Bruce Thornton:

"Eros - The Myth of Ancient Greek Sexuality" (1997)

(Copyright © 2011 Piero Scaruffi | Legal restrictions )
First of all, refer to Kenneth Dover's "Greek Popular Morality in the Time of Plato and Aristotle" (1974) for a classic text on Greek attitudes towards sex.

Thornton tries to demystify quite a bit of popular ideas on what the Greeks thought of sexuality in general and of homosexuality in particular. To be fair, he starts out by saying that 1. He is limited his work to literary texts (because we can't really tell what vases and sarcophagi were meant to say) and 2. He is interested in how those literary texts influenced Western civilization. He argues at the very beginning that the Greek mind had a simple view of the purpose of human intelligence: to impose order on the disorderly forces of Nature. He brings countless examples from philosophy, theater and mythology. Eros was one force of Nature that was as destructive and chaotic as it gets. Eros to the Greeks was a close relative of madness. Hence no surprise that Greek texts treat it like a threat. Sex and violence are tightly related in the Homeric poems and in Greek tragedies for a reason. After all, the whole Trojan war was started by an erotic act. Aphrodite, the ultimate goddess of eros (Eros was her son), was a destroyer. Greek mythology repeatedly points to women as irrational and dangerous beings when they are not humble housewives.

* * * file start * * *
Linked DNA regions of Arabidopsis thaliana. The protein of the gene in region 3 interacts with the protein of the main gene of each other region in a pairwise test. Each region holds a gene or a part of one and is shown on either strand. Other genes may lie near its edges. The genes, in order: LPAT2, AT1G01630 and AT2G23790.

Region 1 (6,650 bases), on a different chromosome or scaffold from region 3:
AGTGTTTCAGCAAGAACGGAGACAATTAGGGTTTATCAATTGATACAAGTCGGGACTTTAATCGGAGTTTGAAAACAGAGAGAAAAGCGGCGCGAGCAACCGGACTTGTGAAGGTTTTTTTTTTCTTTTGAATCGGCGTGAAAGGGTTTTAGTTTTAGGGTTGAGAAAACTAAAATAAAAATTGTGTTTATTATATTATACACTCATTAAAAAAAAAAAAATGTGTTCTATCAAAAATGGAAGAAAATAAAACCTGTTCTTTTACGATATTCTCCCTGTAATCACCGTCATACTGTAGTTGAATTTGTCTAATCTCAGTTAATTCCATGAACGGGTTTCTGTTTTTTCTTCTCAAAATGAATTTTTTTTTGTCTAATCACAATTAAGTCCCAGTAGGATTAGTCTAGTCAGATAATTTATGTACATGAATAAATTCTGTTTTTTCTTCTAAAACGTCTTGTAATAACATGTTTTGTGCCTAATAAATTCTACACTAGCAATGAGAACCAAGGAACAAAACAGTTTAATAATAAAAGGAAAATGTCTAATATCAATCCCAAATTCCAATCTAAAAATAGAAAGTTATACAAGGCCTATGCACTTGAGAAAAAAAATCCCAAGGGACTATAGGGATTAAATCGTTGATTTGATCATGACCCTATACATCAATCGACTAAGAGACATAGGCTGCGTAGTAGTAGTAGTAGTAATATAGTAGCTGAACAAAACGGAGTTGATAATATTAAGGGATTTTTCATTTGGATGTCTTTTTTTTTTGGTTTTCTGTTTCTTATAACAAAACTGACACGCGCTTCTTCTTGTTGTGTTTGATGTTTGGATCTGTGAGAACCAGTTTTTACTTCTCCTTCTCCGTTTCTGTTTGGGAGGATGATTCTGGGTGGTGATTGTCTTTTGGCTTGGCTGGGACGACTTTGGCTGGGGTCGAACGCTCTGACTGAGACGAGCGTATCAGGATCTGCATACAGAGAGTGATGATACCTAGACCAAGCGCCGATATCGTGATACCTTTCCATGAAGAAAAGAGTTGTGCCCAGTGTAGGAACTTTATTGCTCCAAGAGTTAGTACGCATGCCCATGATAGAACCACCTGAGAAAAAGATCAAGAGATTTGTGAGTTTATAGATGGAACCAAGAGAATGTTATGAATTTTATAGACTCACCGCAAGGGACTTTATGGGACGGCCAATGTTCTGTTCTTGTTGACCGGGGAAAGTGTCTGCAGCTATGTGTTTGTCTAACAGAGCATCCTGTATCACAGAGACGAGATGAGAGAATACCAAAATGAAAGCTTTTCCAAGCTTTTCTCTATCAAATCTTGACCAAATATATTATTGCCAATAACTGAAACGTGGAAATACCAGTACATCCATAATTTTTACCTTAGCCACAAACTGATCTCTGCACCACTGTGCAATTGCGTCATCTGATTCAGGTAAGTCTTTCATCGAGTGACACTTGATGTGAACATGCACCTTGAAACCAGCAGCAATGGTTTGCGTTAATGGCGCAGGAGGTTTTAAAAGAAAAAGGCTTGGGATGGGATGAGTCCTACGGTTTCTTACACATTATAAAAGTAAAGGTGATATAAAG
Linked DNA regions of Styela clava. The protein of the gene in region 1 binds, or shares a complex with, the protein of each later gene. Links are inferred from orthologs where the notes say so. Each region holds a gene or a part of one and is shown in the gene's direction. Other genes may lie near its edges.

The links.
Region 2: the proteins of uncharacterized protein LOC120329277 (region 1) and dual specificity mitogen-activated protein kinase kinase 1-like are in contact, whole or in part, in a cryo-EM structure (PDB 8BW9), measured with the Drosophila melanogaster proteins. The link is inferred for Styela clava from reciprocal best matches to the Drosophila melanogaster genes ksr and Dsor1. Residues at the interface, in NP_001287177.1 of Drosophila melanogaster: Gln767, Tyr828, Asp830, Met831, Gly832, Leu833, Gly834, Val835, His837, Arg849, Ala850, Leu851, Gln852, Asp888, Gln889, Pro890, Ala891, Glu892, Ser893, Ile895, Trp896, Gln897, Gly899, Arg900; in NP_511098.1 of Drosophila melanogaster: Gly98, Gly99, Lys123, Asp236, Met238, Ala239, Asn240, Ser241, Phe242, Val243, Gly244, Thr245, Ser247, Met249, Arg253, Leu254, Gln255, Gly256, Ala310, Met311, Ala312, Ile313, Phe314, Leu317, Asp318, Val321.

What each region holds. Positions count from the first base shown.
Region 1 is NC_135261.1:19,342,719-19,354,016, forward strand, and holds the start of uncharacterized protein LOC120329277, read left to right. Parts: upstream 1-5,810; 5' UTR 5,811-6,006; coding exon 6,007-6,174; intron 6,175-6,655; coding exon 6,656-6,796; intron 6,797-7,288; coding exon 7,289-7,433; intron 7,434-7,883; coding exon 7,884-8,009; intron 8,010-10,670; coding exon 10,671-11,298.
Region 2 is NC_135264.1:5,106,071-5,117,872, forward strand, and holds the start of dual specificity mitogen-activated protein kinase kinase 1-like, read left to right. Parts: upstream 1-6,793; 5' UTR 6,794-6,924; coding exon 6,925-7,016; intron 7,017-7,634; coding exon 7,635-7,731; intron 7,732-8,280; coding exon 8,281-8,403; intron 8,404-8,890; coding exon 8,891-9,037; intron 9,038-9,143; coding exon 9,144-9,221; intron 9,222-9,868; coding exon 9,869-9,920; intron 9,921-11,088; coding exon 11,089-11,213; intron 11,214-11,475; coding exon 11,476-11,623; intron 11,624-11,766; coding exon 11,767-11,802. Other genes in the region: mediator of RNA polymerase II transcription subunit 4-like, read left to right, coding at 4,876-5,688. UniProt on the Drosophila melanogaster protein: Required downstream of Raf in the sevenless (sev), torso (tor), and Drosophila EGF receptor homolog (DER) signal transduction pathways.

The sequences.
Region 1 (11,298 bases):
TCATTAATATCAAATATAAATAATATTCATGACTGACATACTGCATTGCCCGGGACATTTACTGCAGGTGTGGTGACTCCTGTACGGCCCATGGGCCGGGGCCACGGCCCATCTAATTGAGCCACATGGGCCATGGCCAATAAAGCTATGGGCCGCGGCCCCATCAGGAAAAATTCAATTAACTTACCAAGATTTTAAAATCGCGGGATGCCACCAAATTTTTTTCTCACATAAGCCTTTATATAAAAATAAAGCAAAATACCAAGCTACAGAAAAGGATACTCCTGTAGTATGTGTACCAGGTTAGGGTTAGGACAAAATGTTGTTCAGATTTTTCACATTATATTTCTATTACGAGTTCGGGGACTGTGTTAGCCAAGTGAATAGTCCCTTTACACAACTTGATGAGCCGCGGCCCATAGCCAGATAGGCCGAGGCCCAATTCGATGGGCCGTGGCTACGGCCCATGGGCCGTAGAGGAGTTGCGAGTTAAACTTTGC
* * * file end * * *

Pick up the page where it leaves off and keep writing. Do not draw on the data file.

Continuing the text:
Thornton lives in the age (and in the country) when the state protects against discrimination based on sexual orientation. Much has been written that homosexuality was common among the Greeks and the Romans. Few have had the courage to write the truth: that both Greeks and Romans considered sex between adult males as despicable. The homosexual relationships that were indeed common were between an adult male and an underage boy. Today it's called "pederasty" and it is a serious crime anywhere in the world. It is true that Socrates praises the beauty of men in "Phaedrus", but he is praising the beauty of boys (and in Xenophon's "Memorabilia" he doesn't even seem to approve of physical love). Plato condemns adultery, sodomy and homosexuality as aberrations in "Laws". Aristotle blames the Dorians for having spread the habit to Athens, and it doesn't sound like he was grateful to them for it. The analyses of scholars driven by pro-gay agendas is often selective: it is true that the philosopher Zeno granted equal rights to homosexuality, but he also advocated cannibalism and incest. Weird as it may sound today, pederasty fullfilled a pedagogical function: the older male was supposed to educate the young boy.

The book is a scholarly analysis of Greek texts that leaves little to be desired... except for when Thornton feels impelled to comment on today's (Western) society. Instead of just focusing on the title of his books, he is trying to write a second book between the lines, a book about sex and society in his age. That second book is a lot less interesting and should be left to anthropologists of modern life.